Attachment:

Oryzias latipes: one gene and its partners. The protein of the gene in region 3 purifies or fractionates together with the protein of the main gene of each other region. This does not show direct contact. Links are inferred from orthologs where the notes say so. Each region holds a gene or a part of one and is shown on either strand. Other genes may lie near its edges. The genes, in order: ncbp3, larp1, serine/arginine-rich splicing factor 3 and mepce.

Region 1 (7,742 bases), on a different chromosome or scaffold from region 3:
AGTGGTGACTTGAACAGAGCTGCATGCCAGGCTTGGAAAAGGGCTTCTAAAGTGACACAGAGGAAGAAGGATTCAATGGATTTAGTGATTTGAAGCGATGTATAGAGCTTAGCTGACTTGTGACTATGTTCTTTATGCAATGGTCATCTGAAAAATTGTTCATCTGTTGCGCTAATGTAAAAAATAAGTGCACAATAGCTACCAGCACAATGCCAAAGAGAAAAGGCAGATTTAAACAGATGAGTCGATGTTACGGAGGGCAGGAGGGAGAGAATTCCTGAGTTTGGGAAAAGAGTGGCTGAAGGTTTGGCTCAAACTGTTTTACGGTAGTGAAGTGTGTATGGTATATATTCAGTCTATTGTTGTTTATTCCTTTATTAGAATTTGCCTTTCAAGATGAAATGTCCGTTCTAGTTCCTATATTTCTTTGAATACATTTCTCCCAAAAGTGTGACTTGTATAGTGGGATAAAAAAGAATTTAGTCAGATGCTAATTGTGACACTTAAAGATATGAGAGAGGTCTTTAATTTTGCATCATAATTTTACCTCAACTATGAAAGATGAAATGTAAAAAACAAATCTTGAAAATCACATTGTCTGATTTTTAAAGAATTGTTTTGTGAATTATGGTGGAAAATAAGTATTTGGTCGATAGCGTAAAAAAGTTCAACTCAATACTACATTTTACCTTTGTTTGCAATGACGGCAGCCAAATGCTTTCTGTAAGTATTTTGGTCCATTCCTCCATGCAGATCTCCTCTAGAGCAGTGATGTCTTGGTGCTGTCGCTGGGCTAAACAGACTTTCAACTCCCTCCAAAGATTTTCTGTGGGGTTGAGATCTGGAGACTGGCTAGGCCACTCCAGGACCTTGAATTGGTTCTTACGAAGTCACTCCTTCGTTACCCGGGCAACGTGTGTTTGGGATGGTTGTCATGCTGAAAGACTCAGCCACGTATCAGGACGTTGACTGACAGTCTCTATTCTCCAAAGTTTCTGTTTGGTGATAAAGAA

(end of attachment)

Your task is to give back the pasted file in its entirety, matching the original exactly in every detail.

Oryzias latipes: one gene and its partners. The protein of the gene in region 3 purifies or fractionates together with the protein of the main gene of each other region. This does not show direct contact. Links are inferred from orthologs where the notes say so. Each region holds a gene or a part of one and is shown on either strand. Other genes may lie near its edges. The genes, in order: ncbp3, larp1, serine/arginine-rich splicing factor 3 and mepce.

Region 1 (7,742 bases), on a different chromosome or scaffold from region 3:
AGTGGTGACTTGAACAGAGCTGCATGCCAGGCTTGGAAAAGGGCTTCTAAAGTGACACAGAGGAAGAAGGATTCAATGGATTTAGTGATTTGAAGCGATGTATAGAGCTTAGCTGACTTGTGACTATGTTCTTTATGCAATGGTCATCTGAAAAATTGTTCATCTGTTGCGCTAATGTAAAAAATAAGTGCACAATAGCTACCAGCACAATGCCAAAGAGAAAAGGCAGATTTAAACAGATGAGTCGATGTTACGGAGGGCAGGAGGGAGAGAATTCCTGAGTTTGGGAAAAGAGTGGCTGAAGGTTTGGCTCAAACTGTTTTACGGTAGTGAAGTGTGTATGGTATATATTCAGTCTATTGTTGTTTATTCCTTTATTAGAATTTGCCTTTCAAGATGAAATGTCCGTTCTAGTTCCTATATTTCTTTGAATACATTTCTCCCAAAAGTGTGACTTGTATAGTGGGATAAAAAAGAATTTAGTCAGATGCTAATTGTGACACTTAAAGATATGAGAGAGGTCTTTAATTTTGCATCATAATTTTACCTCAACTATGAAAGATGAAATGTAAAAAACAAATCTTGAAAATCACATTGTCTGATTTTTAAAGAATTGTTTTGTGAATTATGGTGGAAAATAAGTATTTGGTCGATAGCGTAAAAAAGTTCAACTCAATACTACATTTTACCTTTGTTTGCAATGACGGCAGCCAAATGCTTTCTGTAAGTATTTTGGTCCATTCCTCCATGCAGATCTCCTCTAGAGCAGTGATGTCTTGGTGCTGTCGCTGGGCTAAACAGACTTTCAACTCCCTCCAAAGATTTTCTGTGGGGTTGAGATCTGGAGACTGGCTAGGCCACTCCAGGACCTTGAATTGGTTCTTACGAAGTCACTCCTTCGTTACCCGGGCAACGTGTGTTTGGGATGGTTGTCATGCTGAAAGACTCAGCCACGTATCAGGACGTTGACTGACAGTCTCTATTCTCCAAAGTTTCTGTTTGGTGATAAAGAA